crunches developing in materials, citing "excess capacity" and "soft markets"
in most supplies.
The local bargaining calendar, as well as the national, is heavier this

The contract of a local carpenters' union expires April 1.

carpenters in two states are affected.

About 6,000

The union spokesmen already have begun

jockeying for bargaining position, with statements like "we are now behind with
the crafts".

Contracts with utility workers are due to be renegotiated later

this year, with higher rates a foregone conclusion.

The upcoming auto

negotiations will affect 10,000 workers at three major plants in the Kansas
City area.
Recent reports continue to provide evidence of a strong expansion
in the cattle-feeding industry.

As of December 1, the seven major feeding states

had 25 percent more cattle on feed than a year ago, due largely to a 47 percent
increase in November placements.
entered the expansion phase.

Furthermore, the hog industry apparently has

Hog producers recently reported that they plan

to increase December-May farrowings by 8 percent above year-ago levels, the
first such increase for this six-month period since 1971.

These developments

signal a return to larger red meat supplies during the second half of 1976.

although a likely reduction in nonfeed cattle marketings will temper the increase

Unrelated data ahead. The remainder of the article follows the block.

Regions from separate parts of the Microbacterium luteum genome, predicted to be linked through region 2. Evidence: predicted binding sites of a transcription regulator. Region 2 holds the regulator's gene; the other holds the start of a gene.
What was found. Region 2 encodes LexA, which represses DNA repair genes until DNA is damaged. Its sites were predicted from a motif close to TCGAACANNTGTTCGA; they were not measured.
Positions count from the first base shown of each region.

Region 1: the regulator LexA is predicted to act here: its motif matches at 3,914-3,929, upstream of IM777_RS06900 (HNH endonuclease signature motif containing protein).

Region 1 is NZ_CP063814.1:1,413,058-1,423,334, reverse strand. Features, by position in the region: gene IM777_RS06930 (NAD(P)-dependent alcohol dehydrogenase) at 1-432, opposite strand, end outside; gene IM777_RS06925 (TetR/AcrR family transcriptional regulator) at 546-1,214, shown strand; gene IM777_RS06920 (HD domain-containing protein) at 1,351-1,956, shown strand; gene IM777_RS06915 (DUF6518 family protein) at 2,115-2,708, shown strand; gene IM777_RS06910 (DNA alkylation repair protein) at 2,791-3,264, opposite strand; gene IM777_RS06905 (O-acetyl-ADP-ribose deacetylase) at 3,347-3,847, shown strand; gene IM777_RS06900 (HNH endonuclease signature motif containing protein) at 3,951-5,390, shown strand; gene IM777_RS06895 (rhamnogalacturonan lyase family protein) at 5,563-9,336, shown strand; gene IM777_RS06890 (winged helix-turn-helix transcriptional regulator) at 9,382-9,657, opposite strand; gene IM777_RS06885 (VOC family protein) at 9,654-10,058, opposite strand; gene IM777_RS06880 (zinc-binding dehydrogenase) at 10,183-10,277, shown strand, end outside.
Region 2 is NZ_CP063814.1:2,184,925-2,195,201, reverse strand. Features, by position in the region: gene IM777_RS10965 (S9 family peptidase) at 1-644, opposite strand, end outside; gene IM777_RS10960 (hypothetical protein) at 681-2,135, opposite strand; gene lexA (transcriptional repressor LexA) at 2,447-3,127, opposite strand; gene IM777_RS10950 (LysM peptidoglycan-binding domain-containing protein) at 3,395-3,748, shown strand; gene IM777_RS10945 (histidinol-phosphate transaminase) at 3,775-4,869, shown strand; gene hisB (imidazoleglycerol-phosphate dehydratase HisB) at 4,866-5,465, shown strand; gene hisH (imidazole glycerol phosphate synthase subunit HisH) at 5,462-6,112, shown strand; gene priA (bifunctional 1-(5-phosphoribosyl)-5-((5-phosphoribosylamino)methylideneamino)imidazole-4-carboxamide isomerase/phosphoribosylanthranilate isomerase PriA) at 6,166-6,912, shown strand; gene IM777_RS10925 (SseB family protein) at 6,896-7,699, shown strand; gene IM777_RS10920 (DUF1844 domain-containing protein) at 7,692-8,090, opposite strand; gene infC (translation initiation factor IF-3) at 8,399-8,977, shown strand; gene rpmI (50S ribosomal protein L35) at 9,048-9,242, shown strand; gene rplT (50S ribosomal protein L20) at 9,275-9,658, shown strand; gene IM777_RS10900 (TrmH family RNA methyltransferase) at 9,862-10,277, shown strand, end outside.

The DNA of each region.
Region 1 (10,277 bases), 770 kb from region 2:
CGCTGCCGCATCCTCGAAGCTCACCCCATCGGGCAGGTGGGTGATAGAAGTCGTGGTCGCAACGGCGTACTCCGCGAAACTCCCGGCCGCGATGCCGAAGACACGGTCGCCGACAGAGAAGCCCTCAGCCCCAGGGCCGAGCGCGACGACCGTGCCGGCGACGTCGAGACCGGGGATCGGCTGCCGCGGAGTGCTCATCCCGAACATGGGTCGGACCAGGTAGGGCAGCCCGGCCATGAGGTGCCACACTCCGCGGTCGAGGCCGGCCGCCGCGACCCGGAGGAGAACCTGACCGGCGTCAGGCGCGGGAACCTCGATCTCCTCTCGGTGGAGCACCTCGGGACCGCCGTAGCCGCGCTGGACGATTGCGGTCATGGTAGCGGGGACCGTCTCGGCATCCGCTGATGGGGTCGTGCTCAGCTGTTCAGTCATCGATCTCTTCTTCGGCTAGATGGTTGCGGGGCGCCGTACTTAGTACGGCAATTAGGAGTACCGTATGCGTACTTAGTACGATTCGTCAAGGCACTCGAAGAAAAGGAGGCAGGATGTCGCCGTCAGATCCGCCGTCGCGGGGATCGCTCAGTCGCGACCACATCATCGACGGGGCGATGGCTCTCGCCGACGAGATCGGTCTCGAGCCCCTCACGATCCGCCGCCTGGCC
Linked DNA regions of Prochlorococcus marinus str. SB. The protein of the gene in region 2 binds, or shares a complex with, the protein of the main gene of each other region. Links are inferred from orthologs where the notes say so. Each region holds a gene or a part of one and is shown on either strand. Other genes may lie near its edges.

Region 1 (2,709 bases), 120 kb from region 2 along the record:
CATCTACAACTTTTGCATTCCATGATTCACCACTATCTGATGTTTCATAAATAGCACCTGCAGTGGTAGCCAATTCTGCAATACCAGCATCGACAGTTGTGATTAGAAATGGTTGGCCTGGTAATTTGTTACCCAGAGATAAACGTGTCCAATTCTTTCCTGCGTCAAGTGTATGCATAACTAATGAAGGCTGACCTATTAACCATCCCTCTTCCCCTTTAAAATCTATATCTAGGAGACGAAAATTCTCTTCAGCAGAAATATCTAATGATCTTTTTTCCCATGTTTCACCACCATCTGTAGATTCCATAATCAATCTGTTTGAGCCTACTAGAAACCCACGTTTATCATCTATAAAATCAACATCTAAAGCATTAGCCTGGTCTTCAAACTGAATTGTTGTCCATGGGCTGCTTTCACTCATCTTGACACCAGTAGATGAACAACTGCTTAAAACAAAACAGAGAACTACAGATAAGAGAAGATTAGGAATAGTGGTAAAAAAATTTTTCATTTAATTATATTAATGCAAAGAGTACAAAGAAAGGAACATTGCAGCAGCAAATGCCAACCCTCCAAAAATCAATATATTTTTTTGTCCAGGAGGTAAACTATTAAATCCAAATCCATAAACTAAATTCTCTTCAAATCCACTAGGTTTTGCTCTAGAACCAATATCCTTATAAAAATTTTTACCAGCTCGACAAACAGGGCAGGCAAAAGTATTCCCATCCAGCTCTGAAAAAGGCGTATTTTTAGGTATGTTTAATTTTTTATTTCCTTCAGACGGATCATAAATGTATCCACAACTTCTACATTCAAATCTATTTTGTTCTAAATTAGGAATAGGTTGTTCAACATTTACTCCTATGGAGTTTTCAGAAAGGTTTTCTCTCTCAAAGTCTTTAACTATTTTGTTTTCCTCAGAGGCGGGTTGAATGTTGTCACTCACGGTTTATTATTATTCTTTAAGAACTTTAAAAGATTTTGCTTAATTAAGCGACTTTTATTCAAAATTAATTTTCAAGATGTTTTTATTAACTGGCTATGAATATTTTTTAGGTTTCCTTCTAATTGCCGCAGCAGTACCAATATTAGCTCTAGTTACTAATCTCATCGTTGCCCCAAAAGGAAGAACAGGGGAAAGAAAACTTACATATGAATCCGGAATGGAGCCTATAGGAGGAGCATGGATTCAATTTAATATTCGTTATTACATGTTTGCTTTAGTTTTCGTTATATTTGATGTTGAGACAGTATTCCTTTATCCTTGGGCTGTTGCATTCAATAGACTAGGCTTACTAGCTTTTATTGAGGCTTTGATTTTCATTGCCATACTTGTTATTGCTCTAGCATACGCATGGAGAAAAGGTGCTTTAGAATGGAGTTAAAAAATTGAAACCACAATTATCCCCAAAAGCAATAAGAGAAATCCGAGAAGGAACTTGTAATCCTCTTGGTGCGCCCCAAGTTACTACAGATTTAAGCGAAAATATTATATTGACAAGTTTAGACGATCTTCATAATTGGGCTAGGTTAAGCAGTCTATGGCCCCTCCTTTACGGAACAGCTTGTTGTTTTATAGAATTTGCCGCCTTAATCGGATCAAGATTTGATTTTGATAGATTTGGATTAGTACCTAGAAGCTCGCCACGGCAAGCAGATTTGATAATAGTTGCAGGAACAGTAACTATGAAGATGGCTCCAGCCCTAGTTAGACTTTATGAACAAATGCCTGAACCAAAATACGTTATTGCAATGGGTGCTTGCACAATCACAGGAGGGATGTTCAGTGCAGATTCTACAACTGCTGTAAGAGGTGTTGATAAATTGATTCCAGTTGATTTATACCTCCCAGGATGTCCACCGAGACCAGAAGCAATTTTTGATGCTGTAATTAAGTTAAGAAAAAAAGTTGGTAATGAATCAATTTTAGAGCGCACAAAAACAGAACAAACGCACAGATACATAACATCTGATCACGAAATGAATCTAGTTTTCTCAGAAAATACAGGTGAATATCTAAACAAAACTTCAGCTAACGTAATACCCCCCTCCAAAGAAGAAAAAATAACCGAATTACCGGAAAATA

in beef output.

Livestock prices are presently relatively low and may stay

that way, but the significant drop in feed costs during the past year should
permit producers to expand red meat output at a profit.

Tenth District bankers report little change in loan demand in

Business loan demand increased seasonally with gains in loans

to retailers, agribusinesses, and others.

Few bankers expect any marked

improvement in business loans in the first quarter of 1976.

Consumer loan

growth in December was also about seasonal, but signs of a pickup are
appearing in loans for autos and other consumer durables.


improvement in consumer loans is expected in the first quarter.


weakness in real estate loans, however, is anticipated as existing projects
near completion.
Bankers expect either further declines or only small increases in
market interest rates in coming months.

Because of this and their belief that

consumer spending will rise only moderately, most expect continued strong
inflows of consumer savings. Moderate inflows of business savings are also